The Won and Done Act

Gary Nolan (and THE Scrappy Doo)
Gary Nolan (and THE Scrappy Doo)

If you’ve read any of my posts, you know I love blue sky thinking. Coming up with new and innovative ideas that while may at first seem radical, are founded in logic and reason.

So with that in mind, I propose the Won and Done Act; and no, it’s not a typo.

The Won and Done Act I am proposing is legislation that would force government agencies to decrease in size and scope through time.

One of the problems is that like any group of employees, because they like a steady paycheck, they work hard at justifying remaining on the payroll—sometimes long after they’ve accomplished their mission. As a result, instead of agencies closing down after they’ve succeeded, or at least shrinking into a maintenance role, they continue to expand endlessly; competing for taxpayer dollars instead of showing concern for how that money is spent and what liberties are being taken away from the people paying for it.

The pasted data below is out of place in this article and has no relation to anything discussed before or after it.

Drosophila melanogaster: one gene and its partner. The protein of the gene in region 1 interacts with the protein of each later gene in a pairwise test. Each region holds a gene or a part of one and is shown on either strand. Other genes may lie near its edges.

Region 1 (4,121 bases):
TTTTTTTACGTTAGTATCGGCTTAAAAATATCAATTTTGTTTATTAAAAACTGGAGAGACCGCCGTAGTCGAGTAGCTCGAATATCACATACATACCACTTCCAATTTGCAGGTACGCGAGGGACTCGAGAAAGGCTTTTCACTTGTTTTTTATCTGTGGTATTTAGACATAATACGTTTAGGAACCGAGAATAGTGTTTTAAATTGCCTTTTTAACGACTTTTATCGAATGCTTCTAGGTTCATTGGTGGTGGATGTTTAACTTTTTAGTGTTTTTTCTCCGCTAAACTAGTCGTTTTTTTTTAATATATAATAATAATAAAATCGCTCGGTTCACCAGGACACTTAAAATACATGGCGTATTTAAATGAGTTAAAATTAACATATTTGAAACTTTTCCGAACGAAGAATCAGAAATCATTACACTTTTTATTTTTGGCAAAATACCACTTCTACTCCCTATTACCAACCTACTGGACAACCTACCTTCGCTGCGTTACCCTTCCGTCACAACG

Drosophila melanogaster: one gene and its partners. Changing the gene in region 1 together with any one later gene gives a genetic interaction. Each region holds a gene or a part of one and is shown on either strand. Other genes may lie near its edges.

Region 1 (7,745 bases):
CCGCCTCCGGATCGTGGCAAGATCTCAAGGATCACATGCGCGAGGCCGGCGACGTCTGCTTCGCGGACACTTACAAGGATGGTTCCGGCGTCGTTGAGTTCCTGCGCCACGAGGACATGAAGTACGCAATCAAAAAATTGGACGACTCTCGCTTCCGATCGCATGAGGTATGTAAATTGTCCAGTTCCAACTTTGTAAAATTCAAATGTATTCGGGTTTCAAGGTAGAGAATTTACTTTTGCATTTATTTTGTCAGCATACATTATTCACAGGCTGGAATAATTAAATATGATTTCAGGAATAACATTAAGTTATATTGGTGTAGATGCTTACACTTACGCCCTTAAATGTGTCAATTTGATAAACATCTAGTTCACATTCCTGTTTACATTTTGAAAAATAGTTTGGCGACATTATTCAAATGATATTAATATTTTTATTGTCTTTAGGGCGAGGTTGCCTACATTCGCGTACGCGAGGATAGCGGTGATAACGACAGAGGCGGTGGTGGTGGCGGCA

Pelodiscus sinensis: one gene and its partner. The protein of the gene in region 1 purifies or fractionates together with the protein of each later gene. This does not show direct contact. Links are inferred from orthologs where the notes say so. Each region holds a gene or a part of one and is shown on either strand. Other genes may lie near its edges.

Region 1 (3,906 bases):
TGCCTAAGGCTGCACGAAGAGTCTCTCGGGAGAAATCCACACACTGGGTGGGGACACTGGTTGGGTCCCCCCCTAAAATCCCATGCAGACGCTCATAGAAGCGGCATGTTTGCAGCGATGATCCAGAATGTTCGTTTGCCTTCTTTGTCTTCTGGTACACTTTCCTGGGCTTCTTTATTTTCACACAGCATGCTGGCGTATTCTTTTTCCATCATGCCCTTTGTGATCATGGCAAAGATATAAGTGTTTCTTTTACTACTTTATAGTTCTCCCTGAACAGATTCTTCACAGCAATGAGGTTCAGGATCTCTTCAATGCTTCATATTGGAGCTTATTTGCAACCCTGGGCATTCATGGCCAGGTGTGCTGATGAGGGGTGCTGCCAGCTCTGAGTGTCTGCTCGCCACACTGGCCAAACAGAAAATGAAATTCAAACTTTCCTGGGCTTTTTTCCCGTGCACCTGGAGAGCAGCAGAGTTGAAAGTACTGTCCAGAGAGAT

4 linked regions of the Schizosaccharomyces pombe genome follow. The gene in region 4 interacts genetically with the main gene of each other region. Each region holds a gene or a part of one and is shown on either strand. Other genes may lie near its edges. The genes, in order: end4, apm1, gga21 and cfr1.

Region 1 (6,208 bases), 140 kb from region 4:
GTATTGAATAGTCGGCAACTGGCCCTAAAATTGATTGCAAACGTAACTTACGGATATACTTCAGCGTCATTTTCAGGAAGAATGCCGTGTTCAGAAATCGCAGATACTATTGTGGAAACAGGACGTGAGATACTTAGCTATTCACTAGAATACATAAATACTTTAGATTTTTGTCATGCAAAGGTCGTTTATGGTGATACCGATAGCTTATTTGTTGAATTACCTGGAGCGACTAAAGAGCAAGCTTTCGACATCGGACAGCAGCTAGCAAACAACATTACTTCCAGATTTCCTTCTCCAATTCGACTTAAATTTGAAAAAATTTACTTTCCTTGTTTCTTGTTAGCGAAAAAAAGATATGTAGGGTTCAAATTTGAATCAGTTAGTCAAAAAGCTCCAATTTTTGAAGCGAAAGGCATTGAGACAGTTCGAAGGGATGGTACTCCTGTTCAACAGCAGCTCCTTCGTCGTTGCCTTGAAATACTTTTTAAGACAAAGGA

EPA-LogoA most egregious example is the EPA. Before you think I am saying we should abolish the EPA altogether, I promise I am not that radical. Our government has a duty to protect us from anyone who threatens our rights. The EPA provides a very valuable service in this vein, because for example, we can’t just allow corporations to dump toxic waste into the river after all.

However, even though the EPA has largely thwarted America’s worst polluters and achieved their goals, they continue to grow like the Blob, and are equally terrifying. For instance, they raise Corporate Average Fuel Economy (CAFE) standards for the automotive industry in an attempt to decrease fossil fuel usage when the free market should be the only thing influencing this—then require components to reduce emissions that negatively impact fuel mileage. On top of that, NHTSA continually adds regulations which require components that also add weight. Physics dictates more weight results in more energy needed to propel it.